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  34. added 2015-02-12
    Expecting Moral Philosophers to Be Reliable.James Andow - 2015 - Dialectica 69 (2):205-220.
    Are philosophers’ intuitions more reliable than philosophical novices’? Are we entitled to assume the superiority of philosophers’ intuitions just as we assume that experts in other domains have more reliable intuitions than novices? Ryberg raises some doubts and his arguments promise to undermine the expertise defence of intuition-use in philosophy once and for all. In this paper, I raise a number of objections to these arguments. I argue that philosophers receive sufficient feedback about the quality of their intuitions and that (...)
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  35. added 2014-09-27
    Disgust and the Collection of Bovine Fetal Blood.Robert William Fischer - 2014 - In Elisa Aaltola & John Hadley (eds.), Animal Ethics and Philosophy: Questioning the Orthodoxy. Rowman & Littlefield International. pp. 151-164.
    At many slaughterhouses, if a pregnant cow is killed, then medical companies pay to harvest the fetus's blood. When you communicate the details of this process to people, many of them are disgusted. I submit that those who are repulsed thereby acquire a reason to believe that this practice is morally wrong. However, it is controversial to maintain that disgust can provide moral guidance. So, I develop a theory of disgust’s moral salience that fits with the empirical work that’s been (...)
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  36. added 2014-09-27
    John Mikhail on Moral Intuitions.Florian Demont-Biaggi - 2013 - Kairos 7.
    John Mikhail's moral psychology is an interestin contribution to philosophical debates surrounding the nature of normativity and moral and legal judgement. The paper focuses on Mikhail's metaethical assumptions and how they are combined with the Chomskian framework of his moral theory. Particularly the computational processes which are supposed to generate oughts will be scrutinised. It is then argued that--apart from three other issues--Mikhail does not provide a satisfactory answer to the is-ought problem.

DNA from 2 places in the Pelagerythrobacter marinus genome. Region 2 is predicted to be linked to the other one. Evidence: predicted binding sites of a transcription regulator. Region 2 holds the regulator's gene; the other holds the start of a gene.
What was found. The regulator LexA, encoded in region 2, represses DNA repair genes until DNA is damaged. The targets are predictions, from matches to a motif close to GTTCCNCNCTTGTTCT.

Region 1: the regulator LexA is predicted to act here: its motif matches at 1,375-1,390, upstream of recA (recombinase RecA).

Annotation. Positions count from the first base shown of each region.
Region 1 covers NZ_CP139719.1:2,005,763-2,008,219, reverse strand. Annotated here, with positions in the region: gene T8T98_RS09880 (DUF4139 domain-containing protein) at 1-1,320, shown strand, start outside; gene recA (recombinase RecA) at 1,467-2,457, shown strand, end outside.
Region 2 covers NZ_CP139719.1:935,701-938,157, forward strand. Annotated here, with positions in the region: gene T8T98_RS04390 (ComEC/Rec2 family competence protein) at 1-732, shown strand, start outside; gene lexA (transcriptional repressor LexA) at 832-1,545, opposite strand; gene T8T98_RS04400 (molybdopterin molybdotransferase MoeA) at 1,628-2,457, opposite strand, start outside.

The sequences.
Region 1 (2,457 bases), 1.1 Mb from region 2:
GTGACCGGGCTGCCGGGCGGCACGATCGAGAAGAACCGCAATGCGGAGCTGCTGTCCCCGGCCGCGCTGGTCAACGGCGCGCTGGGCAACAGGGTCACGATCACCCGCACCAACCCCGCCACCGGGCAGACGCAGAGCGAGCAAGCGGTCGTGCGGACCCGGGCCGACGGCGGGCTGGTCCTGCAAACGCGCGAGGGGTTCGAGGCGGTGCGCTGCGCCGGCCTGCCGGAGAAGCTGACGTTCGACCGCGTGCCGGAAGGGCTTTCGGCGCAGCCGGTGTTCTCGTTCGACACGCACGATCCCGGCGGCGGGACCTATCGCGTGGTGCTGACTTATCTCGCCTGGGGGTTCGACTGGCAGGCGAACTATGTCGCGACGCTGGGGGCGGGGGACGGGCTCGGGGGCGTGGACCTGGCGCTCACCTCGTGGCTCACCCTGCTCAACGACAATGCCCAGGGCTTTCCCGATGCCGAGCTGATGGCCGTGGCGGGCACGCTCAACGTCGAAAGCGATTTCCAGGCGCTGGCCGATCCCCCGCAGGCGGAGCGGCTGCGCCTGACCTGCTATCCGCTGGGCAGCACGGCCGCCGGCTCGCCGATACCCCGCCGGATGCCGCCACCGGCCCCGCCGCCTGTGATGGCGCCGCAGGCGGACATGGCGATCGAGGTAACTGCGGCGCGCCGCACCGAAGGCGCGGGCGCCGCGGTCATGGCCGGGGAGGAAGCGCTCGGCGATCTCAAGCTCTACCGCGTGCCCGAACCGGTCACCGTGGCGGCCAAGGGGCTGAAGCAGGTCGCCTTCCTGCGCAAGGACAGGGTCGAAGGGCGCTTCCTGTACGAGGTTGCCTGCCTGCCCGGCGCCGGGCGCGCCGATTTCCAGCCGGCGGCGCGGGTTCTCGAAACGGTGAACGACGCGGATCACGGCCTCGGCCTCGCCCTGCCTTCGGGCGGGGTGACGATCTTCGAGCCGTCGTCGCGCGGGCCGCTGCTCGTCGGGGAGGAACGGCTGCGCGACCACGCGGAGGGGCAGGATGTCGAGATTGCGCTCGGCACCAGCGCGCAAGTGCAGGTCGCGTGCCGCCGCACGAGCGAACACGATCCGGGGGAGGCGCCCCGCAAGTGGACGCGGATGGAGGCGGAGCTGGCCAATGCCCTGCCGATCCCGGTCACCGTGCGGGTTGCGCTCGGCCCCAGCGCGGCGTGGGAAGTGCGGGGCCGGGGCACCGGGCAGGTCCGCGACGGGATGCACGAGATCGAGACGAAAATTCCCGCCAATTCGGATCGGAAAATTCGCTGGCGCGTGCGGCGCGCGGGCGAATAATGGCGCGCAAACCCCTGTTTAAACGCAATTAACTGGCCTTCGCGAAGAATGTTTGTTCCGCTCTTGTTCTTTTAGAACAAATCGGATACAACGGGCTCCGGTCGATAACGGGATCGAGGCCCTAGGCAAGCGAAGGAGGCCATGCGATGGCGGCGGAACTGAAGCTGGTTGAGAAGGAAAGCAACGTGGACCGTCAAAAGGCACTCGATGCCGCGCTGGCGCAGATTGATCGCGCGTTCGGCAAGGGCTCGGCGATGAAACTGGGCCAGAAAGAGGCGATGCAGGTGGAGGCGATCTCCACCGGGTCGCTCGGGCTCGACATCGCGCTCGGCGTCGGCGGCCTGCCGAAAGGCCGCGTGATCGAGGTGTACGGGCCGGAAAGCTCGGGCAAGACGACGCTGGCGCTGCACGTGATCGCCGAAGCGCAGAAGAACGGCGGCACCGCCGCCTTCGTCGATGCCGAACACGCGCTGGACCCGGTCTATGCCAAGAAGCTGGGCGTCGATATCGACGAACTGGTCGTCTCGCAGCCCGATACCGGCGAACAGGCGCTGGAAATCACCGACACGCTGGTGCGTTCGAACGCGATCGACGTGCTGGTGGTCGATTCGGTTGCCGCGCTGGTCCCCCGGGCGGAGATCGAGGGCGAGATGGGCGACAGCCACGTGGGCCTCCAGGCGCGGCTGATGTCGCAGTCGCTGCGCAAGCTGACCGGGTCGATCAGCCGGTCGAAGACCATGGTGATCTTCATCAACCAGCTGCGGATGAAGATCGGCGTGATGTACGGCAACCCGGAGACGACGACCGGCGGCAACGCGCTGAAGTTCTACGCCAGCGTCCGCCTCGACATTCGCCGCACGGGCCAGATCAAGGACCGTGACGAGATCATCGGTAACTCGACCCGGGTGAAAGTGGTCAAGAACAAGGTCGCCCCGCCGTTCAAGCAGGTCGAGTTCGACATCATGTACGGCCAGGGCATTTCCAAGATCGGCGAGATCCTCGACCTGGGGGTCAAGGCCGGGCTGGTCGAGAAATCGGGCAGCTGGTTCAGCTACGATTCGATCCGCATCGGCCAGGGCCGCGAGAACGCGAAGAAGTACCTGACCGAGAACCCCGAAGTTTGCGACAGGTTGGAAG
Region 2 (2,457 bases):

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  37. added 2014-09-26
    Perception and the Rational Force of Desire.Karl Schafer - 2013 - Journal of Philosophy 110 (5):258-281.
    [A]ny theory of practical rationality must explain— or explain away—the following: Rational: In many cases, what it is rational (in some sense) for one to do or intend to do depends on what one desires. [...] I argue that in order to capture the rational significance of desire, we need to consider both its content and its force, on analogy to the rational significance of both the force and content of beliefs and perceptual experiences. This will open up a new (...)
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  38. added 2014-07-18
    Ethical Intuitionism: A Structural Critique.Danny Frederick - 2016 - Journal of Value Inquiry 50 (3):631-47.
    Ethical intuitionists regard moral knowledge as deriving from moral intuition, moral observation, moral emotion and inference. However, moral intuitions, observations and emotions are cultural artefacts which often differ starkly between cultures. Intuitionists attribute uncongenial moral intuitions, observations or emotions to bias or to intellectual or moral failings; but that leads to sectarian ad hominen attacks. Intuitionists try to avoid that by restricting epistemically genuine intuitions, observations or emotions to those which are widely agreed. That does not avoid the problem. It (...)